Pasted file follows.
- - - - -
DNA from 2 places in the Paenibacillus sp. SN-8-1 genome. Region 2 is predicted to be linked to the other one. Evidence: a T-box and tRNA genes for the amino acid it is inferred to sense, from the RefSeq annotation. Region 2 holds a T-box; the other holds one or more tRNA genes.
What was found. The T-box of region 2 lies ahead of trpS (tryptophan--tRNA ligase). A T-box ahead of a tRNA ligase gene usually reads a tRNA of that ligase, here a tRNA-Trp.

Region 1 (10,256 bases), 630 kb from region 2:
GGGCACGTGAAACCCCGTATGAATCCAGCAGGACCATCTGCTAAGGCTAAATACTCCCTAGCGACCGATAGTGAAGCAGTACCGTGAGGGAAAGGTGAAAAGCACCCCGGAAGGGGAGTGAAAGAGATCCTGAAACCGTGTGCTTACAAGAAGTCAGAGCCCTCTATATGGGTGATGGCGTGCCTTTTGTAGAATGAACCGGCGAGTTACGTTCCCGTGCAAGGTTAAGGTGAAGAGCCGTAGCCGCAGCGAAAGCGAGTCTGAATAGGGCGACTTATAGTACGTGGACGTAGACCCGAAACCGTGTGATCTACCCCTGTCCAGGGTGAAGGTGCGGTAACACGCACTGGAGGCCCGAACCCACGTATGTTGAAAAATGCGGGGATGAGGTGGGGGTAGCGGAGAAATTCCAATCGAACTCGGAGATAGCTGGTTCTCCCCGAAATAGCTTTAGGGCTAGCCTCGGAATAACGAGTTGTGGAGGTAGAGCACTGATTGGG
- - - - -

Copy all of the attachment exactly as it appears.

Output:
DNA from 2 places in the Paenibacillus sp. SN-8-1 genome. Region 2 is predicted to be linked to the other one. Evidence: a T-box and tRNA genes for the amino acid it is inferred to sense, from the RefSeq annotation. Region 2 holds a T-box; the other holds one or more tRNA genes.
What was found. The T-box of region 2 lies ahead of trpS (tryptophan--tRNA ligase). A T-box ahead of a tRNA ligase gene usually reads a tRNA of that ligase, here a tRNA-Trp.

Region 1 (10,256 bases), 630 kb from region 2:
GGGCACGTGAAACCCCGTATGAATCCAGCAGGACCATCTGCTAAGGCTAAATACTCCCTAGCGACCGATAGTGAAGCAGTACCGTGAGGGAAAGGTGAAAAGCACCCCGGAAGGGGAGTGAAAGAGATCCTGAAACCGTGTGCTTACAAGAAGTCAGAGCCCTCTATATGGGTGATGGCGTGCCTTTTGTAGAATGAACCGGCGAGTTACGTTCCCGTGCAAGGTTAAGGTGAAGAGCCGTAGCCGCAGCGAAAGCGAGTCTGAATAGGGCGACTTATAGTACGTGGACGTAGACCCGAAACCGTGTGATCTACCCCTGTCCAGGGTGAAGGTGCGGTAACACGCACTGGAGGCCCGAACCCACGTATGTTGAAAAATGCGGGGATGAGGTGGGGGTAGCGGAGAAATTCCAATCGAACTCGGAGATAGCTGGTTCTCCCCGAAATAGCTTTAGGGCTAGCCTCGGAATAACGAGTTGTGGAGGTAGAGCACTGATTGGG